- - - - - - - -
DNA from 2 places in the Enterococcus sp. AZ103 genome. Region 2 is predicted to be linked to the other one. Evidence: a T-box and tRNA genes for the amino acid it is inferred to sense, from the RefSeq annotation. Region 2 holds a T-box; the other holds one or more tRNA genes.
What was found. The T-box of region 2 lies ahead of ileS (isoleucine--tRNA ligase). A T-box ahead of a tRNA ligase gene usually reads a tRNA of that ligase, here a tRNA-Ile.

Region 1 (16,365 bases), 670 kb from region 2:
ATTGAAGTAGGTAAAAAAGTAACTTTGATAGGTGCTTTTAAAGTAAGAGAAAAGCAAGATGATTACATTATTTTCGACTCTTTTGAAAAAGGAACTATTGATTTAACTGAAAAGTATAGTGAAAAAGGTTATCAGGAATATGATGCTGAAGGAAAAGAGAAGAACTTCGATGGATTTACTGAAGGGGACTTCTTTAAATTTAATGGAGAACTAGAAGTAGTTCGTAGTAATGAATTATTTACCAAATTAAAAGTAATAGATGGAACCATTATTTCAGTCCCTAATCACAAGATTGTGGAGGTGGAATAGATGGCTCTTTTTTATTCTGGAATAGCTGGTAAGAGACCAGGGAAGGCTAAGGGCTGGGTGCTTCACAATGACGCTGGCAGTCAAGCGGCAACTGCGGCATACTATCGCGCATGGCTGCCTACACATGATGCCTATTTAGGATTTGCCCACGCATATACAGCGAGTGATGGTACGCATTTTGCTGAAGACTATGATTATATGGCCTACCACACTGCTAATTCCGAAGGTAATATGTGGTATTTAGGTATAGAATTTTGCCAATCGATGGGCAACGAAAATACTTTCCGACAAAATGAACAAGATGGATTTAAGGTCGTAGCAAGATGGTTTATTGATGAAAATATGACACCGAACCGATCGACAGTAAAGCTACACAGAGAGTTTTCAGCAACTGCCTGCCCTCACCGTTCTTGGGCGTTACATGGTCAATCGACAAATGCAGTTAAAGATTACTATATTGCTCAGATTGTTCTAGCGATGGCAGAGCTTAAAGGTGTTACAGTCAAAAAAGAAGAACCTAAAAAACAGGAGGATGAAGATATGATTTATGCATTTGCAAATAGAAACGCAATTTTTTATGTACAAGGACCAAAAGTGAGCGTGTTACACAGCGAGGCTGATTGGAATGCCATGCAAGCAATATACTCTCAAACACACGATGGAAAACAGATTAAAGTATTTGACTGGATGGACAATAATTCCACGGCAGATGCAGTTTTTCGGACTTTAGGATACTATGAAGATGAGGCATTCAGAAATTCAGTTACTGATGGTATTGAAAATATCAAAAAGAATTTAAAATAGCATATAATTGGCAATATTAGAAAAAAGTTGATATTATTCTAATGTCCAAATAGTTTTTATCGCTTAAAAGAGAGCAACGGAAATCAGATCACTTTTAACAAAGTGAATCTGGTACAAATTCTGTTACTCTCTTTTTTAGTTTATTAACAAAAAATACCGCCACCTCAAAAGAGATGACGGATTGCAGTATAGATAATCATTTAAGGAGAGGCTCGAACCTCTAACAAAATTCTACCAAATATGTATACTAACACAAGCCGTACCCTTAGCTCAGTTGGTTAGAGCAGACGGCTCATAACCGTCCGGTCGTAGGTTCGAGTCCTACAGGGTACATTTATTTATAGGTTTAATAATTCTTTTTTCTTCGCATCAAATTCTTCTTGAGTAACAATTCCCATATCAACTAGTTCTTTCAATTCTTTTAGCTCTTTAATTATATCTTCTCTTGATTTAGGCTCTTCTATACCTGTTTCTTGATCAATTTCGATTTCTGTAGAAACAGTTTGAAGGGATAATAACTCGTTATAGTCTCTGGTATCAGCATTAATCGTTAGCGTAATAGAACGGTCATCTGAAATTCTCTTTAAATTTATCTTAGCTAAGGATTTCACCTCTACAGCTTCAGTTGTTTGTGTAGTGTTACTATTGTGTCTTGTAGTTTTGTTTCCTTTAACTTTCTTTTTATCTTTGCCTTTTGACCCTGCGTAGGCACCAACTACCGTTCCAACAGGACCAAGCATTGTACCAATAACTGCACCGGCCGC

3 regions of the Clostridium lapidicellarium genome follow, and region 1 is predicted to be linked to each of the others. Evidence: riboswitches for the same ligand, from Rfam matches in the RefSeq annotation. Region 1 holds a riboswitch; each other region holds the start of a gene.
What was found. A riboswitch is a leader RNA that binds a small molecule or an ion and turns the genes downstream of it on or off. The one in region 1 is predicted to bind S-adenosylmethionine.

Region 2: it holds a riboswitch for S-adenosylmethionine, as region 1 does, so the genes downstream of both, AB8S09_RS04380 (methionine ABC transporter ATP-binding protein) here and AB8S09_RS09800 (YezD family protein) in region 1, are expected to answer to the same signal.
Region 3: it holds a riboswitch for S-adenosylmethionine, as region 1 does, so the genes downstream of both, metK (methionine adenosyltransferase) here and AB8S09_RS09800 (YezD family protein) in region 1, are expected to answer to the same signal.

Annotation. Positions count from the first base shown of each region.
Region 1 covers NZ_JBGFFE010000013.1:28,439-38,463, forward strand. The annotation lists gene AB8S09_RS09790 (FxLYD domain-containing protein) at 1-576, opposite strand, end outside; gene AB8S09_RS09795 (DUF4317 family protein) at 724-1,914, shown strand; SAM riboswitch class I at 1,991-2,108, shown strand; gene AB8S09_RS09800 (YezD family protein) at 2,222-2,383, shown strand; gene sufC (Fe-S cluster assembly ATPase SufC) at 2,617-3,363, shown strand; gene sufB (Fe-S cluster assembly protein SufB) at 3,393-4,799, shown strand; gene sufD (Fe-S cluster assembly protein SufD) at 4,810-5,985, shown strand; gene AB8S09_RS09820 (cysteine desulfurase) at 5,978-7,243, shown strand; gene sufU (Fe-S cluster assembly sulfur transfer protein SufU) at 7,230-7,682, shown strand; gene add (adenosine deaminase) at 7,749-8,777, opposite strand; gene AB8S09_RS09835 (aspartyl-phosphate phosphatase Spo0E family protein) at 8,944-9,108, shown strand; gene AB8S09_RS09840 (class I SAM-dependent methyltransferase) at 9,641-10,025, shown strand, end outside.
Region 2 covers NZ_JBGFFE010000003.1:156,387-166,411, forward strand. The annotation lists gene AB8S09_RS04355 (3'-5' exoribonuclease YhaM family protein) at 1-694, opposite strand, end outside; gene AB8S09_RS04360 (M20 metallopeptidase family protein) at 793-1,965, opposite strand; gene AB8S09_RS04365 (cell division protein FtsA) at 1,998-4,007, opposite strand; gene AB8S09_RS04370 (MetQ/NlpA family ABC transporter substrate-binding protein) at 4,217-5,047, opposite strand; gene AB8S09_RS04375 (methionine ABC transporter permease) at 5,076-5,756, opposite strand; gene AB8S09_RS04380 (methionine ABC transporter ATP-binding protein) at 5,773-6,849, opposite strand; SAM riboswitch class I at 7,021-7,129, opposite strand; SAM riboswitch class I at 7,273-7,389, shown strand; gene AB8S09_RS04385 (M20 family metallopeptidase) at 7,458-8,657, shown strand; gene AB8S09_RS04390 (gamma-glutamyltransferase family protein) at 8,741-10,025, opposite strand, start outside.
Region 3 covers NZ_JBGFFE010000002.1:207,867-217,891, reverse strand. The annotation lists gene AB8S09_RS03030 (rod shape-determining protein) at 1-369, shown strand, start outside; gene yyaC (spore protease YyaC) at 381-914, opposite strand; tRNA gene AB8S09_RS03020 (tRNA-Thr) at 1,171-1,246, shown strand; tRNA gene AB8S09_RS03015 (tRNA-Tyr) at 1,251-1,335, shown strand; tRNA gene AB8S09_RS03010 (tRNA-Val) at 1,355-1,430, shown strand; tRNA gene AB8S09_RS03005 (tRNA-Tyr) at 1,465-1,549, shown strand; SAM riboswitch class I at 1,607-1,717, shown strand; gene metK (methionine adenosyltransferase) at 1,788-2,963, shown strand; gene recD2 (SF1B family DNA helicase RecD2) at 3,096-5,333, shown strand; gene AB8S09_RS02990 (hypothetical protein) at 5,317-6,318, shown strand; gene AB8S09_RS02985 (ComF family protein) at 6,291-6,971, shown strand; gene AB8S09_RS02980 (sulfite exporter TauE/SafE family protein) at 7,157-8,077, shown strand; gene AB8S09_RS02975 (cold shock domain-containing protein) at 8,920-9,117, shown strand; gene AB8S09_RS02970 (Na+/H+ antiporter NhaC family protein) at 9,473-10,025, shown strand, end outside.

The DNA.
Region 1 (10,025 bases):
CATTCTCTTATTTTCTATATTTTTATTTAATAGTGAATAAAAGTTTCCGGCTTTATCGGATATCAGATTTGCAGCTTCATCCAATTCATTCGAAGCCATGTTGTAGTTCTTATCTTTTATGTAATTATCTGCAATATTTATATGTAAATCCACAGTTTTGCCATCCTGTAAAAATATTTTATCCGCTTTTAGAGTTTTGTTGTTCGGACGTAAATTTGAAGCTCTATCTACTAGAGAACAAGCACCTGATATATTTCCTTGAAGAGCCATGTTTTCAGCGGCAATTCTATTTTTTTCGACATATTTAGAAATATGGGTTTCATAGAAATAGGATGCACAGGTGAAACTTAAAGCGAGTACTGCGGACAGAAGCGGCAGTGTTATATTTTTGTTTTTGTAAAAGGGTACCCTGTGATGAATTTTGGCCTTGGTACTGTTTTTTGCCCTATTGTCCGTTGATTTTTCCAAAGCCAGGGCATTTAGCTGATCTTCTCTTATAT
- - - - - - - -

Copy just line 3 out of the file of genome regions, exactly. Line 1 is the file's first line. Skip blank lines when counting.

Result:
Region 1 (16,365 bases), 670 kb from region 2: